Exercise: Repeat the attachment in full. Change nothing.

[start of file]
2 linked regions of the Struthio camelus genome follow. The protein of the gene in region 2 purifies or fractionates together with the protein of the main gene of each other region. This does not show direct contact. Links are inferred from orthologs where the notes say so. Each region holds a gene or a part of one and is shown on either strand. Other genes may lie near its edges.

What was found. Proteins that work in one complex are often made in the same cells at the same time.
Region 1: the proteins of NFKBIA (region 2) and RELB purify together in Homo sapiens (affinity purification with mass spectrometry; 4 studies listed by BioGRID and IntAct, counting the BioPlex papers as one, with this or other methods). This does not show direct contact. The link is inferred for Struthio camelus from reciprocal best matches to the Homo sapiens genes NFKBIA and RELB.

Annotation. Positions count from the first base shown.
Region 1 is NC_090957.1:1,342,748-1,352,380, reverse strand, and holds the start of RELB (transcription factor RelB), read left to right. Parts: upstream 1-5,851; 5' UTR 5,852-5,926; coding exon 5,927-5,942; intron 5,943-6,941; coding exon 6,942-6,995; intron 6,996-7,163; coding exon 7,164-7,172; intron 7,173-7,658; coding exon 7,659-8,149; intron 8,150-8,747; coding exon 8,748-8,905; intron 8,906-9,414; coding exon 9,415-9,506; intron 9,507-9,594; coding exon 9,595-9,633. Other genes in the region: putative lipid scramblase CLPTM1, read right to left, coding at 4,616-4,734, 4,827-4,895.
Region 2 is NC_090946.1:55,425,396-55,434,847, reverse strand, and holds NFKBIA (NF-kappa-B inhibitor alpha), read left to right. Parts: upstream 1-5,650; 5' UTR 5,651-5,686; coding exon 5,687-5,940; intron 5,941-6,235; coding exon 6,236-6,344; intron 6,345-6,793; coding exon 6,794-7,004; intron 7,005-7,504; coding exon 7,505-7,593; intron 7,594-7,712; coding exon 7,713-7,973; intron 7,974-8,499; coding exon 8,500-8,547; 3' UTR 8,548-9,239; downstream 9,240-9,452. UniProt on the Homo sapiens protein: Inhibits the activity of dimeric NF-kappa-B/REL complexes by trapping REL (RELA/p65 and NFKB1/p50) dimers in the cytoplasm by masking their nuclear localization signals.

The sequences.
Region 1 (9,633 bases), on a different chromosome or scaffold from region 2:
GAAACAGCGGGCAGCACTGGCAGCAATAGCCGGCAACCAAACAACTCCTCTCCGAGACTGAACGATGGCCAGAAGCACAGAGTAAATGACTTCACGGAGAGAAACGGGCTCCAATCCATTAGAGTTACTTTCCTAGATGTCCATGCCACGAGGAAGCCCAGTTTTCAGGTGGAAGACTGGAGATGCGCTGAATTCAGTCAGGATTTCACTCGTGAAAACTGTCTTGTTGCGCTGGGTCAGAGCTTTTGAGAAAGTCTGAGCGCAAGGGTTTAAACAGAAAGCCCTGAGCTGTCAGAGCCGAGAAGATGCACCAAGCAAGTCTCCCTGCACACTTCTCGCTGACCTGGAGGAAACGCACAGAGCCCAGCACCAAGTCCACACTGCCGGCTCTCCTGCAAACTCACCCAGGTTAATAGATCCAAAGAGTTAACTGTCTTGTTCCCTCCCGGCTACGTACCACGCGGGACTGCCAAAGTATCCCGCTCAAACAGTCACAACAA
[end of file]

2 linked regions of the Struthio camelus genome follow. The protein of the gene in region 2 purifies or fractionates together with the protein of the main gene of each other region. This does not show direct contact. Links are inferred from orthologs where the notes say so. Each region holds a gene or a part of one and is shown on either strand. Other genes may lie near its edges.

What was found. Proteins that work in one complex are often made in the same cells at the same time.
Region 1: the proteins of NFKBIA (region 2) and RELB purify together in Homo sapiens (affinity purification with mass spectrometry; 4 studies listed by BioGRID and IntAct, counting the BioPlex papers as one, with this or other methods). This does not show direct contact. The link is inferred for Struthio camelus from reciprocal best matches to the Homo sapiens genes NFKBIA and RELB.

Annotation. Positions count from the first base shown.
Region 1 is NC_090957.1:1,342,748-1,352,380, reverse strand, and holds the start of RELB (transcription factor RelB), read left to right. Parts: upstream 1-5,851; 5' UTR 5,852-5,926; coding exon 5,927-5,942; intron 5,943-6,941; coding exon 6,942-6,995; intron 6,996-7,163; coding exon 7,164-7,172; intron 7,173-7,658; coding exon 7,659-8,149; intron 8,150-8,747; coding exon 8,748-8,905; intron 8,906-9,414; coding exon 9,415-9,506; intron 9,507-9,594; coding exon 9,595-9,633. Other genes in the region: putative lipid scramblase CLPTM1, read right to left, coding at 4,616-4,734, 4,827-4,895.
Region 2 is NC_090946.1:55,425,396-55,434,847, reverse strand, and holds NFKBIA (NF-kappa-B inhibitor alpha), read left to right. Parts: upstream 1-5,650; 5' UTR 5,651-5,686; coding exon 5,687-5,940; intron 5,941-6,235; coding exon 6,236-6,344; intron 6,345-6,793; coding exon 6,794-7,004; intron 7,005-7,504; coding exon 7,505-7,593; intron 7,594-7,712; coding exon 7,713-7,973; intron 7,974-8,499; coding exon 8,500-8,547; 3' UTR 8,548-9,239; downstream 9,240-9,452. UniProt on the Homo sapiens protein: Inhibits the activity of dimeric NF-kappa-B/REL complexes by trapping REL (RELA/p65 and NFKB1/p50) dimers in the cytoplasm by masking their nuclear localization signals.

The sequences.
Region 1 (9,633 bases), on a different chromosome or scaffold from region 2:
GAAACAGCGGGCAGCACTGGCAGCAATAGCCGGCAACCAAACAACTCCTCTCCGAGACTGAACGATGGCCAGAAGCACAGAGTAAATGACTTCACGGAGAGAAACGGGCTCCAATCCATTAGAGTTACTTTCCTAGATGTCCATGCCACGAGGAAGCCCAGTTTTCAGGTGGAAGACTGGAGATGCGCTGAATTCAGTCAGGATTTCACTCGTGAAAACTGTCTTGTTGCGCTGGGTCAGAGCTTTTGAGAAAGTCTGAGCGCAAGGGTTTAAACAGAAAGCCCTGAGCTGTCAGAGCCGAGAAGATGCACCAAGCAAGTCTCCCTGCACACTTCTCGCTGACCTGGAGGAAACGCACAGAGCCCAGCACCAAGTCCACACTGCCGGCTCTCCTGCAAACTCACCCAGGTTAATAGATCCAAAGAGTTAACTGTCTTGTTCCCTCCCGGCTACGTACCACGCGGGACTGCCAAAGTATCCCGCTCAAACAGTCACAACAA